Mechanical AI for data collection (marketing research), segmentation (marketing strategy), and standardization (marketing action).

  2. (2)

    Thinking AI for market analysis (marketing research), targeting (marketing strategy), and personalization (marketing action).

  3. (3)

    Feeling AI for customer understanding (marketing research), positioning (marketing strategy), and relationization (marketing action).

Davenport et al. (2020) also proposed a framework to foster the understanding and anticipation of the AI’s future impact on marketing and business. They proposed the following three AI-related dimensions: the level of intelligence (i.e., task automation versus context awareness), the task type (i.e., analysis of numbers versus non-numeric data such as text, voice, images, or facial expression), and whether the AI is embedded in a robot (i.e., virtuality–reality continuum). In a similar vein, Kaplan and Haenlein (2019) classified AI applications according to the level of intelligence into analytical AI (cognitive intelligence), human-inspired AI (cognitive and emotional intelligence), and humanized AI (cognitive, emotional, and social intelligence). The level of intelligence of AI as focal and recurring classification criterion relates to immense opportunities to harness AI by maximizing customer orientation and interaction, but it simultaneously poses challenges.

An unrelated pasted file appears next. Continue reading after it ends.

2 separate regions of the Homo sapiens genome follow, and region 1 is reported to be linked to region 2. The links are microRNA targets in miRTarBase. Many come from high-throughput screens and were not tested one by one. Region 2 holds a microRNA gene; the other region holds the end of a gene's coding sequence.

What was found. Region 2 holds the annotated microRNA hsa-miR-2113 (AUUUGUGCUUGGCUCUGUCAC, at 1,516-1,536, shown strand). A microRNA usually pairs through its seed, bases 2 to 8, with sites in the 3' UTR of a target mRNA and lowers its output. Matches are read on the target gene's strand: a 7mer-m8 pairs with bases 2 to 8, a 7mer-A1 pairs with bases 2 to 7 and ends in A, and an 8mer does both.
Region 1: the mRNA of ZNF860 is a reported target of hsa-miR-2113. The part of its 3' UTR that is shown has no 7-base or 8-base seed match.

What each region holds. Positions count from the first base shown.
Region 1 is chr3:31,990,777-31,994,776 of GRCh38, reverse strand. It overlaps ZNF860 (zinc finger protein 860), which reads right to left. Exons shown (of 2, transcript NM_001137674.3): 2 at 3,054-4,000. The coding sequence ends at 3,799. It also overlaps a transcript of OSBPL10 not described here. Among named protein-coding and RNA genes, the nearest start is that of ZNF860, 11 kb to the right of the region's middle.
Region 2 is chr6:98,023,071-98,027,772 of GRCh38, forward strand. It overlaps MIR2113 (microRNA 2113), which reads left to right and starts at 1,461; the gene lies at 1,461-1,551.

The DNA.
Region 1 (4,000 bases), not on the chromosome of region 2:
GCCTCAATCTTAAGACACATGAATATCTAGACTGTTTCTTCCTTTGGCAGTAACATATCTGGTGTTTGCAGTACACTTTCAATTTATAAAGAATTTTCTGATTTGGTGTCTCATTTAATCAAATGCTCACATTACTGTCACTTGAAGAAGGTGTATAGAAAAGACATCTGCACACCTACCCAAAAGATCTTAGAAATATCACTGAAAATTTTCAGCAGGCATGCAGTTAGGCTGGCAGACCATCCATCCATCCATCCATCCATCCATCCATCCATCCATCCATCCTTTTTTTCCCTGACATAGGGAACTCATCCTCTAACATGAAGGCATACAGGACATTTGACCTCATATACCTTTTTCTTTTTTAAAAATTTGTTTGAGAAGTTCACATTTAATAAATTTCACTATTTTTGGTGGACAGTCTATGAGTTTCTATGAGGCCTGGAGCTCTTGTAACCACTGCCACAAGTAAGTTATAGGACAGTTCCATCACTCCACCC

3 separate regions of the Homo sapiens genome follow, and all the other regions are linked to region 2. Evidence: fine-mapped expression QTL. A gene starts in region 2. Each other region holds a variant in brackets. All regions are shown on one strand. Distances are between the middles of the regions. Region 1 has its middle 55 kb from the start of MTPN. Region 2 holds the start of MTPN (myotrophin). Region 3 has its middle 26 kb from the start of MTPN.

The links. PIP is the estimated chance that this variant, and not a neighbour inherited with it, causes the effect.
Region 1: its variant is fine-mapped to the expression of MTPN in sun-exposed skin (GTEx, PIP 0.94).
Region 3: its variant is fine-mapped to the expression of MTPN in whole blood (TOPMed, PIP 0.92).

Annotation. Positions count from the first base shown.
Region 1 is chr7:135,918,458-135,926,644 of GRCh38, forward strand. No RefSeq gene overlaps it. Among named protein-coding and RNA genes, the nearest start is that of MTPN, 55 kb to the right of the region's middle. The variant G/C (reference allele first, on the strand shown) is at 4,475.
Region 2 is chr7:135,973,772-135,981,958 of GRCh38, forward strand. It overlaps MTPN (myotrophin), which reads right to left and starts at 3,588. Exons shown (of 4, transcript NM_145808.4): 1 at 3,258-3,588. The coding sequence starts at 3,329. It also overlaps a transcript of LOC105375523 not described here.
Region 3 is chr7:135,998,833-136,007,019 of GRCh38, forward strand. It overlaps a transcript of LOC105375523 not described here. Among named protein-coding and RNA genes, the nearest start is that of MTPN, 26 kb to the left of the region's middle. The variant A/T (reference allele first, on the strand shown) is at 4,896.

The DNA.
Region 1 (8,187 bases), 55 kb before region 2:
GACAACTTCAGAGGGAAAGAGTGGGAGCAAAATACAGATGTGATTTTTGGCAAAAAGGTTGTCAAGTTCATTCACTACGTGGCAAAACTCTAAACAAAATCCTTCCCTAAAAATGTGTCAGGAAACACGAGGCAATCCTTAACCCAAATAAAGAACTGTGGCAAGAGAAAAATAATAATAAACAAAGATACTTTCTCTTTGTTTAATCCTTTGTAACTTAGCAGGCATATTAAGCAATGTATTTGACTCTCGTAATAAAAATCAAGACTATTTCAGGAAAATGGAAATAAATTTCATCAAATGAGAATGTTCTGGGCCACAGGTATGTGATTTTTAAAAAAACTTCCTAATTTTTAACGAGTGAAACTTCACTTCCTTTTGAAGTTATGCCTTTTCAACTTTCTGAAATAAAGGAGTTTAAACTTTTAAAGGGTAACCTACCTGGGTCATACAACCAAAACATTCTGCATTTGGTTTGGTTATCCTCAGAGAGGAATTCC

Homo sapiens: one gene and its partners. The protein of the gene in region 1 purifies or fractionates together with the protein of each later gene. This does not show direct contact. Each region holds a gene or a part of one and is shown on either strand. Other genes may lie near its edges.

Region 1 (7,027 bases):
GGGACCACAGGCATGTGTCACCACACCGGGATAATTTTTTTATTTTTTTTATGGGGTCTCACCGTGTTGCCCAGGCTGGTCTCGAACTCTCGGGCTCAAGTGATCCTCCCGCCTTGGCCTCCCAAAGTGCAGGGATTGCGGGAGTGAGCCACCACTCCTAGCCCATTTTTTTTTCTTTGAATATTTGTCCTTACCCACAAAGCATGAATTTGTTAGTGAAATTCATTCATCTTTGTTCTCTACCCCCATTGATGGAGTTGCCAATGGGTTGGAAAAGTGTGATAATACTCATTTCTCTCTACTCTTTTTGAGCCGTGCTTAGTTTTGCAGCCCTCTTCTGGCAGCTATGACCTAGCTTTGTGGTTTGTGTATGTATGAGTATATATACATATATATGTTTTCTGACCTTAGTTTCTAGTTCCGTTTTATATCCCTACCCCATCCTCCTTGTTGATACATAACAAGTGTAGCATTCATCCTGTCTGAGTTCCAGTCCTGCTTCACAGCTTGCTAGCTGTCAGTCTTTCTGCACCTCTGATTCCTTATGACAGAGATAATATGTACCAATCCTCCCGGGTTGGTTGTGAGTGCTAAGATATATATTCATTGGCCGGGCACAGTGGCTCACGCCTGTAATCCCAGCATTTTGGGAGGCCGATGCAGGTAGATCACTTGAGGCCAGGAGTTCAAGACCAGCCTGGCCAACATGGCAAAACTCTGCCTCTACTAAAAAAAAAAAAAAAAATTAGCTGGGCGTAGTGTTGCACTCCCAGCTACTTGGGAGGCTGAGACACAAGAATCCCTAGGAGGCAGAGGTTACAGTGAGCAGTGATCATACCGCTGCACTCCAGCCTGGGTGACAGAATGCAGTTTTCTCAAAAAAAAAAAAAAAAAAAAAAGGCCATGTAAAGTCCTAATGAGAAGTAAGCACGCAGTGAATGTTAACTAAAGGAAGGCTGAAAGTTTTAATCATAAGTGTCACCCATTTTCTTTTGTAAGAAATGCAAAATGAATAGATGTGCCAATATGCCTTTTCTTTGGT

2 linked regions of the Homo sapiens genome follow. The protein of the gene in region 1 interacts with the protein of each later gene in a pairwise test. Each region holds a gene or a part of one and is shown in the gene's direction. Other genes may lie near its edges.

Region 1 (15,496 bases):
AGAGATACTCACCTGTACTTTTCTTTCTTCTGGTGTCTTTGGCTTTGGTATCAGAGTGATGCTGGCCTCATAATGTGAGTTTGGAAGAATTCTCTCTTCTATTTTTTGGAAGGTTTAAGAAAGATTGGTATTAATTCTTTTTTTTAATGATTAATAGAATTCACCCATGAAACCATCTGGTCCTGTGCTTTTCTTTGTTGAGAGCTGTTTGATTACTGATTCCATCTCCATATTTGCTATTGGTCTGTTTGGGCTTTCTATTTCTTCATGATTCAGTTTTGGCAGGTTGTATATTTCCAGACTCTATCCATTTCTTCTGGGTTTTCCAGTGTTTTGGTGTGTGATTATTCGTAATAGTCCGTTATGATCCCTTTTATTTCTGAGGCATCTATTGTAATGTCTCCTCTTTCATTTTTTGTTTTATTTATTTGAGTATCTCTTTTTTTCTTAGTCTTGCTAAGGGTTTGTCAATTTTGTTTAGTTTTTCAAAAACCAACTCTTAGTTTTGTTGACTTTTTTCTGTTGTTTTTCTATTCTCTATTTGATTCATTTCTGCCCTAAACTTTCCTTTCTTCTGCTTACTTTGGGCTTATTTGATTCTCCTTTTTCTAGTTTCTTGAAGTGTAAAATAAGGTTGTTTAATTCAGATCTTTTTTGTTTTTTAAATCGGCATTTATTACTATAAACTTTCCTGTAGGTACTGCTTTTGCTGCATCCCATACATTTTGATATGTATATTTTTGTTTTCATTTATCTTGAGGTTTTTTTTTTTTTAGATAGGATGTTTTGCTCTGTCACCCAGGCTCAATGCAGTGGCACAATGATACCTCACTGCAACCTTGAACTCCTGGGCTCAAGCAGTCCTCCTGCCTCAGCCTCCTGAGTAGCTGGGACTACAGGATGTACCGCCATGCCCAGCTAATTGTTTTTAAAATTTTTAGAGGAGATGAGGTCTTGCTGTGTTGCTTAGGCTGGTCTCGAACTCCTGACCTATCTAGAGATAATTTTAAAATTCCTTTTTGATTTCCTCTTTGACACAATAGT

That is, AI systems that are humanized or emotionally intelligent do not come without ethical controversies (e.g., Belk, 2020; De Bruyn et al., 2020). Ethical questions are also raised in terms of explainability (e.g., De Bruyn et al., 2020; Rai, 2020), privacy (e.g., Davenport et al., 2020; Kumar et al., 2019), and trustworthiness (e.g., Glikson & Wolley, 2020), among others. Before we delve into the ethical questions related to AI in marketing, we shed light on the overarching debate on AI ethics.

AI Ethics

The discourse on moral and ethical implications of AI dates back from 1960 (Samuel, 1960; Wiener, 1960). The tremendously intensifying development, use, and (societal) impact of AI in recent years has sparked calls for and discussions of accompanying ethical guidelines: “the ethical debate has gone mainstream” (Morley et al., 2020, p. 2141).

In a comprehensive review, Jobin and et al. (2019) content-analyzed the principles and guidelines for ethical AI issued by private, public, and research institutions. Remarkably, no single ethical principle is referenced in all 84 documents being analyzed. However, there is convergence around the principles transparency, justice and fairness, non-maleficence, responsibility, and privacy, which are featured in more than half of all documents. Among these principles, transparency constitutes the most prevalent one with references in 73 out of 84 documents, followed by justice and fairness (referenced in 68 documents), non-maleficence (referenced in 60 documents), responsibility (referenced in 60 documents), and privacy (referenced in 47 documents).